The permanent recession that never arrives
Markets tremble at the Federal Reserve's every twitch. And yet, it doesn't seem to be able to have much effect on the actual economy.
Why it matters: The Fed's main policy tool — more important even than its ability to set interest rates or print money — is the trust that Americans have in its power. Increasingly, however, it seems to have power only over the relatively narrow realm of the financial and housing markets.
Where it stands: According to public opinion, the U.S. is seemingly in a semi-permanent recession, and the Fed has failed to improve matters.
- In reality, the economy is hot, unemployment is at record lows, and there's no sign of a downturn any time soon.
- A recession is inevitable eventually, but economists' forecasts for when it might arrive keep on getting pushed back.
Why it matters: If the U.S. economy does enter a recession soon, it'll be because the Fed has been hiking rates more aggressively than any time since 1980.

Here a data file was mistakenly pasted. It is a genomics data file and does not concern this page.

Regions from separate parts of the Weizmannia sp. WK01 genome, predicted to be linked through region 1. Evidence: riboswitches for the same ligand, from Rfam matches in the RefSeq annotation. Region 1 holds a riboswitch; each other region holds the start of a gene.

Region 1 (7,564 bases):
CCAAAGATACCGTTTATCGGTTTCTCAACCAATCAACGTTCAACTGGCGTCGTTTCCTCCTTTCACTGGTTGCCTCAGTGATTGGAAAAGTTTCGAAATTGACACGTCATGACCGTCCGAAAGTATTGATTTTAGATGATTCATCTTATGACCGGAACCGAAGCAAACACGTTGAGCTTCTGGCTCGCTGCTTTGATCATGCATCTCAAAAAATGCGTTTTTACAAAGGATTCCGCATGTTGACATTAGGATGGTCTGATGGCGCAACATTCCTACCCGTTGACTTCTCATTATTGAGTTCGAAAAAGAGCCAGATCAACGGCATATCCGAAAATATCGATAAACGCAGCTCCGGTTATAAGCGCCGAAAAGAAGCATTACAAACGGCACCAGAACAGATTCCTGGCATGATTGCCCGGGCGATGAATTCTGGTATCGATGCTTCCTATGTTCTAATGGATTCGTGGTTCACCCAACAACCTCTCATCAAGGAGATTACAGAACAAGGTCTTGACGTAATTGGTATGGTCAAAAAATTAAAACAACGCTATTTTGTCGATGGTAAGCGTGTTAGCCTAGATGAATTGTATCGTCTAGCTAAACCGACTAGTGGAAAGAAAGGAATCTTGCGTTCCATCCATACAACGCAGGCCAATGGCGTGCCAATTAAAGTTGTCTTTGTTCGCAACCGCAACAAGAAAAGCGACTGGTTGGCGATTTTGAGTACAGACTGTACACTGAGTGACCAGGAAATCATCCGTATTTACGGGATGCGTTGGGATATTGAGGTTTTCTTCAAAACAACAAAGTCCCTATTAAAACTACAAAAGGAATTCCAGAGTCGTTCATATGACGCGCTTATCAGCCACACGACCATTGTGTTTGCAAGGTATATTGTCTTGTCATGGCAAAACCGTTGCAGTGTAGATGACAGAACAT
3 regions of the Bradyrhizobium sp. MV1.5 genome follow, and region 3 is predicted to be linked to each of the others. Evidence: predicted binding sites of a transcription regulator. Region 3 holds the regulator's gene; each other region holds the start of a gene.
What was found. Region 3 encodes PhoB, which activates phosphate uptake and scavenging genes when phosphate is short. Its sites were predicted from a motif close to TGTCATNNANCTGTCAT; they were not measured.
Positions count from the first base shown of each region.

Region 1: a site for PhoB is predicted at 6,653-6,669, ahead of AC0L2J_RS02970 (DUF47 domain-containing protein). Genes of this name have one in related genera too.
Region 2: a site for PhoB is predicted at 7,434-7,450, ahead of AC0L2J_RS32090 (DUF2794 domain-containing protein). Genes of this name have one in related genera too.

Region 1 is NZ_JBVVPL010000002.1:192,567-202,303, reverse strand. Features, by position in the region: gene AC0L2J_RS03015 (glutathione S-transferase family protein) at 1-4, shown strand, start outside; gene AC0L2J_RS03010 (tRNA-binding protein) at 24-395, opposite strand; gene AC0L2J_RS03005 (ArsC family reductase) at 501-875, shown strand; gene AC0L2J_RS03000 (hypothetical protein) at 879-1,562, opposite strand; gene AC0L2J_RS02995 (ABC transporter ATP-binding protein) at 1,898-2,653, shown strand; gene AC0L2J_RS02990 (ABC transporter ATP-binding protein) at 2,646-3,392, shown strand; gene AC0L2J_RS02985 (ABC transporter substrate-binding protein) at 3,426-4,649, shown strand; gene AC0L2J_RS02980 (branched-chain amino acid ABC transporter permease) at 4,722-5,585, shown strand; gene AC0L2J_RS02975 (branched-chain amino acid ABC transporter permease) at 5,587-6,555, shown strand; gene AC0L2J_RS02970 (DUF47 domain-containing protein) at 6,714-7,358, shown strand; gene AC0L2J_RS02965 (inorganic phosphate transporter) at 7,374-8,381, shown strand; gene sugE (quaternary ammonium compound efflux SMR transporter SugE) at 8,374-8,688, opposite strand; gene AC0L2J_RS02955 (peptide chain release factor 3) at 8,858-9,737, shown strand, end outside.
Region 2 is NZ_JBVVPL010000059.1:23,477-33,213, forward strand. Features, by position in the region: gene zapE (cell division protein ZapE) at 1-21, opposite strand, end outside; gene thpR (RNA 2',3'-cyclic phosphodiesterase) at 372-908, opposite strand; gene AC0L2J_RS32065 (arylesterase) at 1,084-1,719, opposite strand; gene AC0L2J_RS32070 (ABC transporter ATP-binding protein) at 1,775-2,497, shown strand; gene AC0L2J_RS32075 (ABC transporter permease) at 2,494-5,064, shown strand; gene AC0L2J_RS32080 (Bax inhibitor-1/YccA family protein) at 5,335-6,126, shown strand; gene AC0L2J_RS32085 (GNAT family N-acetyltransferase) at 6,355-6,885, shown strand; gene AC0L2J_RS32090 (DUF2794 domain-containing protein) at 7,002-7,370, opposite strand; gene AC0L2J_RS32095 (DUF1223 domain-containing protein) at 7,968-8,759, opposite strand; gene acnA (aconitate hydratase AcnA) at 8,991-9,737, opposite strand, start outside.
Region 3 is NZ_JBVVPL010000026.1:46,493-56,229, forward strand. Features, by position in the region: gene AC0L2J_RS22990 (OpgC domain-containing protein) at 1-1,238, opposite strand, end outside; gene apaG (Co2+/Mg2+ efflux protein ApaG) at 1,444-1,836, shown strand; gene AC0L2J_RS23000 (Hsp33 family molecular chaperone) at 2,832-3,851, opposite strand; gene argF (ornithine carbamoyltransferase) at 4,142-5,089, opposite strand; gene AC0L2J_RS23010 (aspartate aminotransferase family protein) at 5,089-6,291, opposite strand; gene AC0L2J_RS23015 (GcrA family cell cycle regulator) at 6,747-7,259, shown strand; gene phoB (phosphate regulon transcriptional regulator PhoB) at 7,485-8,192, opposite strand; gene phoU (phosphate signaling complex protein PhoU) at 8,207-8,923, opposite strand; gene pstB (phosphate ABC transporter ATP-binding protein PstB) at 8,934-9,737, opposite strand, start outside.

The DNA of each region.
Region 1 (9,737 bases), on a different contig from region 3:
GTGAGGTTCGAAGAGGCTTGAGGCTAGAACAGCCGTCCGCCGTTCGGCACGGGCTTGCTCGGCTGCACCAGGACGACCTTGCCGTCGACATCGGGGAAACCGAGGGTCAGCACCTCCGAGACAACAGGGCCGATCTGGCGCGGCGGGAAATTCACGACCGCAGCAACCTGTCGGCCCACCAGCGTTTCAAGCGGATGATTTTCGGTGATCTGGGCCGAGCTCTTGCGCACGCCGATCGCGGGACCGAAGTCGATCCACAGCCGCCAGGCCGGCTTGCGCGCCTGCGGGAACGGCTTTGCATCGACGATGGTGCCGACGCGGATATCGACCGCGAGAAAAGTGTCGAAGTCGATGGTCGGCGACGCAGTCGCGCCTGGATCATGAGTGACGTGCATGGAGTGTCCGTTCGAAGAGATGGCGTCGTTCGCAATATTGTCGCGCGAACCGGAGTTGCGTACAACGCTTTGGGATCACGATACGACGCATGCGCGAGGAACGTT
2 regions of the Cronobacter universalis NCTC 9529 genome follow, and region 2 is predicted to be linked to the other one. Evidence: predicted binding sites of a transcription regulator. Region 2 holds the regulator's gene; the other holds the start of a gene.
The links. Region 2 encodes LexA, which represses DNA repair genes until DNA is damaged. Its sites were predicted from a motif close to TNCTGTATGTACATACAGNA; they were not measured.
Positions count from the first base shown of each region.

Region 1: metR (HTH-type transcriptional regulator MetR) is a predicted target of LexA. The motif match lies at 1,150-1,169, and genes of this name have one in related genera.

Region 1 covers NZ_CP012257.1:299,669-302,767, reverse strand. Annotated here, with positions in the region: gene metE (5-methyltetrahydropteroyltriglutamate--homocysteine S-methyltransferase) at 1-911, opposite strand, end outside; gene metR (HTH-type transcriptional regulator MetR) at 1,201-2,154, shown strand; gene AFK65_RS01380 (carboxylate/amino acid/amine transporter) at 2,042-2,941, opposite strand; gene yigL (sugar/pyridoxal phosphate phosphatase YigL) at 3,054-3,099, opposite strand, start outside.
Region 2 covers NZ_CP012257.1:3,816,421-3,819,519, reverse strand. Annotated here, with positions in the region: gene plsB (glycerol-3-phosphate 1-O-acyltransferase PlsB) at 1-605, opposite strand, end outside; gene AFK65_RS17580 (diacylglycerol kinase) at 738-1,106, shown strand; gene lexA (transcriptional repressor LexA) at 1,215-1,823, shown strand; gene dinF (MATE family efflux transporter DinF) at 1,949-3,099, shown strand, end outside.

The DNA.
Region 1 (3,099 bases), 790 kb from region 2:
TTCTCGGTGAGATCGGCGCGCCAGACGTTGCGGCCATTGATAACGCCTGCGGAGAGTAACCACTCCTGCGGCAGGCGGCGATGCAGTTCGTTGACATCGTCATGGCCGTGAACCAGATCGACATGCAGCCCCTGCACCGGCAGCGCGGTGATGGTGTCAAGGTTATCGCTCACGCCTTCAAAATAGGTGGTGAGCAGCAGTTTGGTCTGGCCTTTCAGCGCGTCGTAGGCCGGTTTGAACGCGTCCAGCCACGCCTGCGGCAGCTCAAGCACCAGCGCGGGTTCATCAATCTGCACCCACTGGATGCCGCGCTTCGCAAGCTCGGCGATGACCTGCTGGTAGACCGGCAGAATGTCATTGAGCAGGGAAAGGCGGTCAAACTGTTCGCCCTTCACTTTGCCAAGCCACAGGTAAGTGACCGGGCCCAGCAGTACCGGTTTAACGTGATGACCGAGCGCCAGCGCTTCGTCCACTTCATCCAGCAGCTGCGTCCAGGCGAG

Between the lines: A lot of the Americans who think we're in a recession are deeply upset about inflation. But if the central bank's actions aren't consequential enough to reduce upward price pressures, they're unlikely to tip he economy into recession.
- Inflation has come down since the Fed started tightening, but it's far from clear that inflation came down because of Fed hikes.
What they're saying: "The increase in interest rates has slowed several sectors of the economy, most notably housing and commercial real estate," Atlanta Fed president Raphael Bostic said last week.
- "However, other parts of the economy have not slowed so much."
- "Consumer spending has remained robust," he said, adding that GDP growth figures are still running "stronger than expected".
What we're watching: There are many factors that could explain the Fed's seeming impotence — from more efficient companies with less need for capital, to more liquid banks, to high inequality. Axios' Neil Irwin surveyed some of the theories on Friday.
The bottom line: The Fed's actions have had enormous effects on both stocks and the bond market. But so far the real economy doesn't seem to have noticed.
Editor's note: This story has been updated to correct the spelling of Raphael Bostic's name.